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I have long held my stash for sleep at night purposes in 5 year CDs. If I ever really needed the money, the early withdrawal penalty would be peanuts. For 20 years that has been a good way to go since I have consistently gotten much higher yields than short term instruments and I was generally willing to hop banks for the very best deal. I am now in the position of having stuff about to mature and have no good rates on offer. I am gradually shifting the long term pool to series I savings bonds. There is a 10k per SSN limit annually in new money, but they pay interest equal to the CPI and you pay no taxes on the interest until withdrawal. Whatever other funds will just go short term in an internet savings account while I wait for rates to rise or opportunities to present themselves. Will be writing college tuition checks soon, so I know where some of the cash will go.
 

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Discussion Starter · #8 ·
I have long held my stash for sleep at night purposes in 5 year CDs. If I ever really needed the money, the early withdrawal penalty would be peanuts. For 20 years that has been a good way to go since I have consistently gotten much higher yields than short term instruments and I was generally willing to hop banks for the very best deal. I am now in the position of having stuff about to mature and have no good rates on offer. I am gradually shifting the long term pool to series I savings bonds. There is a 10k per SSN limit annually in new money, but they pay interest equal to the CPI and you pay no taxes on the interest until withdrawal. Whatever other funds will just go short term in an internet savings account while I wait for rates to rise or opportunities to present themselves. Will be writing college tuition checks soon, so I know where some of the cash will go.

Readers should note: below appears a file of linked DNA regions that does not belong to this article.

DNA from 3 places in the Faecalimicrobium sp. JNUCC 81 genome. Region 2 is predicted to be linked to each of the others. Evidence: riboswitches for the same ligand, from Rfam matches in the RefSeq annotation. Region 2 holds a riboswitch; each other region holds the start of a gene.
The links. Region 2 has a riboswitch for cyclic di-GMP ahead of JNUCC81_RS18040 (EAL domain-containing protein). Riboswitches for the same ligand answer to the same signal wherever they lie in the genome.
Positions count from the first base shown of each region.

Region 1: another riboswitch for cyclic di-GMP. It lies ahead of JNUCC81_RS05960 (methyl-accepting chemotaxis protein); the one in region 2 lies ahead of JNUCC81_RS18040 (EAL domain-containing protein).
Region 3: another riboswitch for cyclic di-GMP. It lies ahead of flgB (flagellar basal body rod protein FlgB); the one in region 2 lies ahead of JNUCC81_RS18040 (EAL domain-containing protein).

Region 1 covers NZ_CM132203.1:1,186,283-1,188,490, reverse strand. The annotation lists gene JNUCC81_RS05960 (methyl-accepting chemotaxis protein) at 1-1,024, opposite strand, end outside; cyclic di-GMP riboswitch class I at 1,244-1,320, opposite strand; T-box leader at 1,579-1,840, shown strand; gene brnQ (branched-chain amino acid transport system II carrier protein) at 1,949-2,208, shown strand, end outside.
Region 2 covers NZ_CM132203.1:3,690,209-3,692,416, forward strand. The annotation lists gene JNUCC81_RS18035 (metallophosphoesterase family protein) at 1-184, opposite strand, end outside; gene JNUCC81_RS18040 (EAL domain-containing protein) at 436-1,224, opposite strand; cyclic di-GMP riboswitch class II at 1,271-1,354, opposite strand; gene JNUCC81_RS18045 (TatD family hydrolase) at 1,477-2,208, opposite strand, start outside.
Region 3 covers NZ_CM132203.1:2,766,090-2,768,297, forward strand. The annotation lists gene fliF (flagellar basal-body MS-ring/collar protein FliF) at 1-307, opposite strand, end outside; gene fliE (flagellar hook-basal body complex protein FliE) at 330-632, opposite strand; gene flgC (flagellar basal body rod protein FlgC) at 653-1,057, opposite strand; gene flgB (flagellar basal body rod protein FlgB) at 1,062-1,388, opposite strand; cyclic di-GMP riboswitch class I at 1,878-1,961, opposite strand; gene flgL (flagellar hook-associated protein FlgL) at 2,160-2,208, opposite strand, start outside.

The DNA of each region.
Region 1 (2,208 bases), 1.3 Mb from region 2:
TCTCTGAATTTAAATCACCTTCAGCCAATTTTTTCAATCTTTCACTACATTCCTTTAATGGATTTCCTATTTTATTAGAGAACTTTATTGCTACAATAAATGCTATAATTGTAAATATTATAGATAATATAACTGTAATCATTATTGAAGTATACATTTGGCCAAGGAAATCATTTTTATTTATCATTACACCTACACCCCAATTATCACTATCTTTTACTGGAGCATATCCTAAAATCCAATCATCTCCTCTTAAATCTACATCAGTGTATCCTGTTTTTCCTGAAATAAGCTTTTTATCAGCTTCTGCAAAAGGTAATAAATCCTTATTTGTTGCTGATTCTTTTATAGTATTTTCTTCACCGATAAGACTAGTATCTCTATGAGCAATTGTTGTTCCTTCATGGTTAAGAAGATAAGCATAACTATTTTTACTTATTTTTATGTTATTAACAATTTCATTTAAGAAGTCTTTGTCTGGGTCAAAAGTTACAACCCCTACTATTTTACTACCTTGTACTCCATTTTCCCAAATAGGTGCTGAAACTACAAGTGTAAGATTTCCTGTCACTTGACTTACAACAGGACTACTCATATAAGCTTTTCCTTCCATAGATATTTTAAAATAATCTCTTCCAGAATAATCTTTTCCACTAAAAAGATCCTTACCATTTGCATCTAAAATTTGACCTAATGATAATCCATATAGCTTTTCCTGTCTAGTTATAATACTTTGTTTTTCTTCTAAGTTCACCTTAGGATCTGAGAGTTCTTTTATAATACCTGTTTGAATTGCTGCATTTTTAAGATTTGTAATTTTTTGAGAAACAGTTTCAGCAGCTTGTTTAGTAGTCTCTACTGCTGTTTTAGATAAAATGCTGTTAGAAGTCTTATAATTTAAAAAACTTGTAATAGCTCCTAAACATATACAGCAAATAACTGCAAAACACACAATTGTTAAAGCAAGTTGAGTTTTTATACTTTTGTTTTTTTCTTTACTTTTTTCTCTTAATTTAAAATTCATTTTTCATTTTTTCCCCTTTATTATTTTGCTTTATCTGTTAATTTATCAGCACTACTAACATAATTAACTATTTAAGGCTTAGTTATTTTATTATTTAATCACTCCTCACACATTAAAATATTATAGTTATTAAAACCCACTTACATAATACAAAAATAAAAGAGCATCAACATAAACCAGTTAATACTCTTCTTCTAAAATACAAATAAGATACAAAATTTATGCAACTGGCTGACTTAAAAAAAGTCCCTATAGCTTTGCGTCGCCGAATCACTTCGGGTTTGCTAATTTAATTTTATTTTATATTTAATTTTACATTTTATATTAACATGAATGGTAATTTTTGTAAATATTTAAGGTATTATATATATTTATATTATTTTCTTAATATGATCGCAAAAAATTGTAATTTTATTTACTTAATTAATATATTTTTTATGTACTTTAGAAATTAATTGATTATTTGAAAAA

That was one route I was considering, CD. I'll check the fees for early withdrawal but seems the longer 5 year are worth it since the scenario of needing to draw money out for me is slim. A smaller chunk could be readily available in savings account and cash